Forum for Science, Industry and Business

Sponsored by:     3M 
Search our Site:

 

Sweet success for pioneering hydrogen energy project

24.05.2006


Bacteria that can munch through confectionery could be a valuable source of non-polluting energy in the years ahead, new research has shown.



In a feasibility study funded by the Engineering and Physical Sciences Research Council, bioscientists at the University of Birmingham have demonstrated that these bacteria give off hydrogen gas as they consume high-sugar waste produced by the confectionery industry.

The hydrogen has been used to generate clean electricity via a fuel cell (1). Looking to the future, it could also be used to power the hydrogen-fuelled road vehicles of tomorrow. There is increasing recognition that, over the coming decades, hydrogen could provide a mainstream source of energy that is a safe, environmentally friendly alternative to fossil fuels.


This was a highly successful laboratory demonstration of bacterial hydrogen production using confectionery waste as a feedstock. The waste was supplied by Birmingham-based international confectionery and beverage company Cadbury Schweppes plc, a partner in the initiative. An economic assessment undertaken by another partner, C-Tech Innovation Ltd, showed that it should be practical to repeat the process on a larger scale.

As well as energy and environmental benefits, the technique could provide the confectionery industry (and potentially other foodstuff manufacturers) with a useful outlet for waste generated by their manufacturing processes. Much of this waste is currently disposed of in landfill sites.

In this project, diluted nougat and caramel waste was introduced into a 5 litre demonstration reactor (although other similar wastes could be used). The bacteria, which the researchers had identified as potentially having the right sugar-consuming, hydrogen-generating properties, were then added.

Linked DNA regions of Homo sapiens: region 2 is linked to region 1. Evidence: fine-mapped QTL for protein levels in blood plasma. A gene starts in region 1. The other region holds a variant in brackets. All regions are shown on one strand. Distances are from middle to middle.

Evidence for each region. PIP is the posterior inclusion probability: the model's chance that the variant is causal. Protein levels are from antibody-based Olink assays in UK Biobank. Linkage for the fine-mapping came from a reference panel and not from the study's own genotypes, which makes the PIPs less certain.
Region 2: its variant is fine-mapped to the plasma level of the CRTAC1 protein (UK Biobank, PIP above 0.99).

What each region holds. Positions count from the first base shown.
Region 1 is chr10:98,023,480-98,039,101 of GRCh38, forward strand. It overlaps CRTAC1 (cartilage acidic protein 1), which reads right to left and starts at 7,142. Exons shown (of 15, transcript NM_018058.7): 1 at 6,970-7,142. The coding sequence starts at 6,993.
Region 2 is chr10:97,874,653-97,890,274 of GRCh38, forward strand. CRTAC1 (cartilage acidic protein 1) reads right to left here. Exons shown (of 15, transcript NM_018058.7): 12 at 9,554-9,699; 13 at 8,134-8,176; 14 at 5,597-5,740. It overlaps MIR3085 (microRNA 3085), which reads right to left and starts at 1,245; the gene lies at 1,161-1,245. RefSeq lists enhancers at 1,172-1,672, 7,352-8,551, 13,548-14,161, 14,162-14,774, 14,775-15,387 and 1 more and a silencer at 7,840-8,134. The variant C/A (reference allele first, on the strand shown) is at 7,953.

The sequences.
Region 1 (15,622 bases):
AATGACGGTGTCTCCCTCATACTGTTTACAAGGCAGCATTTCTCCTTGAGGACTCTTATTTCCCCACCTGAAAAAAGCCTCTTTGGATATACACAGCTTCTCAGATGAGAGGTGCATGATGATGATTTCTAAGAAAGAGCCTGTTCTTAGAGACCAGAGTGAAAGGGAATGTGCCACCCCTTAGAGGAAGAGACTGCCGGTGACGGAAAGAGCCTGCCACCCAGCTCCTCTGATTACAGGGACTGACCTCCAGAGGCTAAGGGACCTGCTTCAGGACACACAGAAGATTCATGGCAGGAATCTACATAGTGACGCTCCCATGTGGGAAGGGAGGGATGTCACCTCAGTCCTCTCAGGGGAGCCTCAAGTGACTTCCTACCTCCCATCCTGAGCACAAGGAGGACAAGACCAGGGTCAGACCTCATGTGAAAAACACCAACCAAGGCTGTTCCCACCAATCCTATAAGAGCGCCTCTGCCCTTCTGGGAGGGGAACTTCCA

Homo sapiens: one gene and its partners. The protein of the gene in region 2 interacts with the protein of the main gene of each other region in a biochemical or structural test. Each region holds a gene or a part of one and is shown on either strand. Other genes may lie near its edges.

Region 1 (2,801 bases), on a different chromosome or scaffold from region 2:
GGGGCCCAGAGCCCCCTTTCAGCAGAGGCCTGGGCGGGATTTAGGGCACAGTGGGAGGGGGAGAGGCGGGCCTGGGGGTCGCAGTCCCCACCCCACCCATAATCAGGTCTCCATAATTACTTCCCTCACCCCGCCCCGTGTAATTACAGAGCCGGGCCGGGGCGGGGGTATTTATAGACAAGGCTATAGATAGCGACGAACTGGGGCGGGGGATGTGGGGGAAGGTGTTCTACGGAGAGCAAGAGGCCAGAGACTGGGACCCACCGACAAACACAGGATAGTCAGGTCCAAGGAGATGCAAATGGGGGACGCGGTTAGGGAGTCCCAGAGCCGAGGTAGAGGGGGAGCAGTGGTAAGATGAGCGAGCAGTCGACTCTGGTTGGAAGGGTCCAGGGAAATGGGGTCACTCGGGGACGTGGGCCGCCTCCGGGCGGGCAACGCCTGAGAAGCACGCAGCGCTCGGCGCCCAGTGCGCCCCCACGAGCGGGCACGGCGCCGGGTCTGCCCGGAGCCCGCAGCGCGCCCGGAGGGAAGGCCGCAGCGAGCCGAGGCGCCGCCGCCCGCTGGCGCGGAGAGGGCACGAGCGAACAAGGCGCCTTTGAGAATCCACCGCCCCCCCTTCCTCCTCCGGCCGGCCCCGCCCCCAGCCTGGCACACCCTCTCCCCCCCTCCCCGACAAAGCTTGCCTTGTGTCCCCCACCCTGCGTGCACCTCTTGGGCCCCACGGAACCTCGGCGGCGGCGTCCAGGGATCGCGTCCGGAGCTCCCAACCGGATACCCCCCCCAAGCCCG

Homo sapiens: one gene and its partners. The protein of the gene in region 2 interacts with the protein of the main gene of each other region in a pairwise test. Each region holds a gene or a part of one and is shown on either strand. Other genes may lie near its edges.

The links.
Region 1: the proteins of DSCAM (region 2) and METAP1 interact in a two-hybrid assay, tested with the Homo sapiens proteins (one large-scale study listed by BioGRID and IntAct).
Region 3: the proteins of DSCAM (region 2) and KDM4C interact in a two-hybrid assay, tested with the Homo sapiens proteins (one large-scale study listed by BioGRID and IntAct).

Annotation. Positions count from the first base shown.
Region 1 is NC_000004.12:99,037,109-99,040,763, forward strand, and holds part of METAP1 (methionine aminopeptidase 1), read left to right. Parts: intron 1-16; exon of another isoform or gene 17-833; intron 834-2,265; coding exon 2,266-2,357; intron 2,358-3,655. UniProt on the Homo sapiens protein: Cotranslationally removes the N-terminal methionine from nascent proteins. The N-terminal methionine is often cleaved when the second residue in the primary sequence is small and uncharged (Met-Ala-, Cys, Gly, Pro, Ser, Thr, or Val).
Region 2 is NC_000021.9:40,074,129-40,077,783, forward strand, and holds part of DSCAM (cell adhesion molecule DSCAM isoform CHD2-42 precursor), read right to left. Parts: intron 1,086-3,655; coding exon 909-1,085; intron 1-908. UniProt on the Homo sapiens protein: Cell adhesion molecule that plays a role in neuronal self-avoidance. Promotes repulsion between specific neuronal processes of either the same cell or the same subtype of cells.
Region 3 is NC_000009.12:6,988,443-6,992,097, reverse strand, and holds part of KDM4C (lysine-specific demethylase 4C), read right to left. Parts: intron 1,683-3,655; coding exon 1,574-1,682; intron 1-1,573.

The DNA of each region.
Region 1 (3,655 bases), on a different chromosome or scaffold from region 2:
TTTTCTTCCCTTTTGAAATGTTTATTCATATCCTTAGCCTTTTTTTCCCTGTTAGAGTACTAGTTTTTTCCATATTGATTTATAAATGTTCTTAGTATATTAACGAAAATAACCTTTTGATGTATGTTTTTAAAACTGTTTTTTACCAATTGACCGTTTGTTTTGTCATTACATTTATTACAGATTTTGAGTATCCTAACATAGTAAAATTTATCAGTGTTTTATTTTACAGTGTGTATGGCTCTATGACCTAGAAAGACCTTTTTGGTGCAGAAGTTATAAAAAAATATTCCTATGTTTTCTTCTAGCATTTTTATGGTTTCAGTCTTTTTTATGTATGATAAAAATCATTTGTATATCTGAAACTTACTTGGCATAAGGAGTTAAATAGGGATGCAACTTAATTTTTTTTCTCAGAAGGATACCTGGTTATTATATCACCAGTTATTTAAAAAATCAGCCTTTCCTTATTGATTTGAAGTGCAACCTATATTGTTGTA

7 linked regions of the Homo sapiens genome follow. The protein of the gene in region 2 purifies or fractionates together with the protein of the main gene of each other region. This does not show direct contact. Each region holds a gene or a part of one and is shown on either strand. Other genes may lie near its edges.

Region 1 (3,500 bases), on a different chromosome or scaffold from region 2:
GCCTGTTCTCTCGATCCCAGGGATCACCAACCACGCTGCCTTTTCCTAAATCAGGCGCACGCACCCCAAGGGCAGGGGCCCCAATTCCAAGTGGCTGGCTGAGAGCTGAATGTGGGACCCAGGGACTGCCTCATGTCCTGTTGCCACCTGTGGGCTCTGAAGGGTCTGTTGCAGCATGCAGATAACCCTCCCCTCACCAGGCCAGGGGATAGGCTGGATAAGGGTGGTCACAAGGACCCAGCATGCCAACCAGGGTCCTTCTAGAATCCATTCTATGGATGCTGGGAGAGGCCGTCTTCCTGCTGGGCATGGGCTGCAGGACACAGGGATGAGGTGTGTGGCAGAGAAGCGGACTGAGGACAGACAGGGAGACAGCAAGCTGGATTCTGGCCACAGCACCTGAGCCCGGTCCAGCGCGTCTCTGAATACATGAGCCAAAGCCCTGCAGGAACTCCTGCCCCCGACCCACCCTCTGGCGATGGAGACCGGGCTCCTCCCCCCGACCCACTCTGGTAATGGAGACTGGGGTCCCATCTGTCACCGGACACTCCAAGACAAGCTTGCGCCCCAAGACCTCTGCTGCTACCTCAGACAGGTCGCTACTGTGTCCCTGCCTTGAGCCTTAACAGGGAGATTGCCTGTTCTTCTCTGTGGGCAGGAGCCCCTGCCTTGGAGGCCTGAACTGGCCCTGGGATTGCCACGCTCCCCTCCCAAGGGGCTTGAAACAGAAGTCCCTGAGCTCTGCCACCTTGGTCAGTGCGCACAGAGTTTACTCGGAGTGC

The bacteria consumed the sugar, producing hydrogen and organic acids; a second type of bacteria was introduced into a second reactor to convert the organic acids into more hydrogen. The hydrogen produced was fed to a fuel cell, in which it was allowed to react with oxygen in the air to generate electricity. Carbon dioxide produced in the first reactor was captured and disposed of safely, preventing its release into the atmosphere.

Waste biomass left behind by the process was removed, coated with palladium (2) and used as a catalyst in another project, funded by the Biotechnology and Biological Sciences Research Council (BBSRC), aimed at identifying ways of removing pollutants such as chromium (VI) and polychlorinated biphenyls (PCBs) from the environment. The reactors used by this parallel initiative also required hydrogen and this was supplied by the confectionery waste initiative too, further underlining the ‘green’ benefits offered by the new hydrogen production technique.

Professor Lynne Macaskie of the University of Birmingham’s School of Biosciences led the research team. “Hydrogen offers huge potential as a carbon-free energy carrier,” she comments. “Although only at its initial stages, we’ve demonstrated a hydrogen-producing, waste-reducing technology that, for example, might be scaled-up in 5-10 years’ time for industrial electricity generation and waste treatment processes.”

The team is now engaged in follow-up work which will produce a clearer picture of the overall potential for turning a wider range of high-sugar wastes into clean energy using the same basic technique.

See the new technology in action at http://bst.portlandpress.com/bst/033/bst0330076add.htm. This video clip shows gas from the reactor being fed to a fuel cell, producing electricity that enables the electric fan to turn.

Natasha Richardson | alfa
Further information:
http://www.epsrc.ac.uk

More articles from Ecology, The Environment and Conservation:

nachricht Malaysia's unique freshwater mussels in danger
27.09.2016 | The University of Nottingham Malaysia Campus

nachricht How to detect water contamination in situ?
22.09.2016 | Tomsk Polytechnic University (TPU)

All articles from Ecology, The Environment and Conservation >>>